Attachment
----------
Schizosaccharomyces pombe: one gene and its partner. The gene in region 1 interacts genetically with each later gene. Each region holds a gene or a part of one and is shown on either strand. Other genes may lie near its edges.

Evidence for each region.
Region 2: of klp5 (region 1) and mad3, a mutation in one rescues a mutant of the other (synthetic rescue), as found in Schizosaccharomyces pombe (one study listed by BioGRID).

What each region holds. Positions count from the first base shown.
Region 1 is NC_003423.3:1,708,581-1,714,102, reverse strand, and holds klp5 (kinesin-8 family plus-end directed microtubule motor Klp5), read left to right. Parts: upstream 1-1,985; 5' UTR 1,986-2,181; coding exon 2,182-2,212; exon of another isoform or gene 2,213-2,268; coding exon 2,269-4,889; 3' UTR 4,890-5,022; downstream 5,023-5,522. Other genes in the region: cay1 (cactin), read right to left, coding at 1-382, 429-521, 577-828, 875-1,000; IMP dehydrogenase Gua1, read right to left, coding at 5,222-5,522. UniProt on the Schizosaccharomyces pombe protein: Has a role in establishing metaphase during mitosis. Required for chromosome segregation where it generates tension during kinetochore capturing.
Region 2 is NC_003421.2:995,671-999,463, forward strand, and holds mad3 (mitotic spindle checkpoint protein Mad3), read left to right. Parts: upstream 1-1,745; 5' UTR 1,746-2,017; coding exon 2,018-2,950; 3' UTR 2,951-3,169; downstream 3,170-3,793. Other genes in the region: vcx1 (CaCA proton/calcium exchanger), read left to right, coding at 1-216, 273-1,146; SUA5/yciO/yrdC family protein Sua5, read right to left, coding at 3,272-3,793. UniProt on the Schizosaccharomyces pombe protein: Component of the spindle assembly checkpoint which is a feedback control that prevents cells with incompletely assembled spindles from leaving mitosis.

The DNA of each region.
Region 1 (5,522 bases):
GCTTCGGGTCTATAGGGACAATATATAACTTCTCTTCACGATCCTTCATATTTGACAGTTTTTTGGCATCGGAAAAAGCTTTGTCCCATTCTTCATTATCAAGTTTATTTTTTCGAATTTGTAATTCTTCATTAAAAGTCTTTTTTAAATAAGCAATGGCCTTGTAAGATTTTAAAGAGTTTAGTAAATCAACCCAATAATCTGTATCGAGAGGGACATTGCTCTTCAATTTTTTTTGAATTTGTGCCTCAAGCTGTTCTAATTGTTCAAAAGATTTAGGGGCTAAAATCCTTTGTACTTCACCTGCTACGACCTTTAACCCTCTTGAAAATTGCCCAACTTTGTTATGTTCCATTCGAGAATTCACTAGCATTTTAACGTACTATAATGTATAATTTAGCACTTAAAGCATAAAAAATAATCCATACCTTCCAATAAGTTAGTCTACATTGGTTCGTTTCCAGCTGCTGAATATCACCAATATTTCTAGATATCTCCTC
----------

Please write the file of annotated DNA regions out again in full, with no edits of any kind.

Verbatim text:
Schizosaccharomyces pombe: one gene and its partner. The gene in region 1 interacts genetically with each later gene. Each region holds a gene or a part of one and is shown on either strand. Other genes may lie near its edges.

Evidence for each region.
Region 2: of klp5 (region 1) and mad3, a mutation in one rescues a mutant of the other (synthetic rescue), as found in Schizosaccharomyces pombe (one study listed by BioGRID).

What each region holds. Positions count from the first base shown.
Region 1 is NC_003423.3:1,708,581-1,714,102, reverse strand, and holds klp5 (kinesin-8 family plus-end directed microtubule motor Klp5), read left to right. Parts: upstream 1-1,985; 5' UTR 1,986-2,181; coding exon 2,182-2,212; exon of another isoform or gene 2,213-2,268; coding exon 2,269-4,889; 3' UTR 4,890-5,022; downstream 5,023-5,522. Other genes in the region: cay1 (cactin), read right to left, coding at 1-382, 429-521, 577-828, 875-1,000; IMP dehydrogenase Gua1, read right to left, coding at 5,222-5,522. UniProt on the Schizosaccharomyces pombe protein: Has a role in establishing metaphase during mitosis. Required for chromosome segregation where it generates tension during kinetochore capturing.
Region 2 is NC_003421.2:995,671-999,463, forward strand, and holds mad3 (mitotic spindle checkpoint protein Mad3), read left to right. Parts: upstream 1-1,745; 5' UTR 1,746-2,017; coding exon 2,018-2,950; 3' UTR 2,951-3,169; downstream 3,170-3,793. Other genes in the region: vcx1 (CaCA proton/calcium exchanger), read left to right, coding at 1-216, 273-1,146; SUA5/yciO/yrdC family protein Sua5, read right to left, coding at 3,272-3,793. UniProt on the Schizosaccharomyces pombe protein: Component of the spindle assembly checkpoint which is a feedback control that prevents cells with incompletely assembled spindles from leaving mitosis.

The DNA of each region.
Region 1 (5,522 bases):
GCTTCGGGTCTATAGGGACAATATATAACTTCTCTTCACGATCCTTCATATTTGACAGTTTTTTGGCATCGGAAAAAGCTTTGTCCCATTCTTCATTATCAAGTTTATTTTTTCGAATTTGTAATTCTTCATTAAAAGTCTTTTTTAAATAAGCAATGGCCTTGTAAGATTTTAAAGAGTTTAGTAAATCAACCCAATAATCTGTATCGAGAGGGACATTGCTCTTCAATTTTTTTTGAATTTGTGCCTCAAGCTGTTCTAATTGTTCAAAAGATTTAGGGGCTAAAATCCTTTGTACTTCACCTGCTACGACCTTTAACCCTCTTGAAAATTGCCCAACTTTGTTATGTTCCATTCGAGAATTCACTAGCATTTTAACGTACTATAATGTATAATTTAGCACTTAAAGCATAAAAAATAATCCATACCTTCCAATAAGTTAGTCTACATTGGTTCGTTTCCAGCTGCTGAATATCACCAATATTTCTAGATATCTCCTC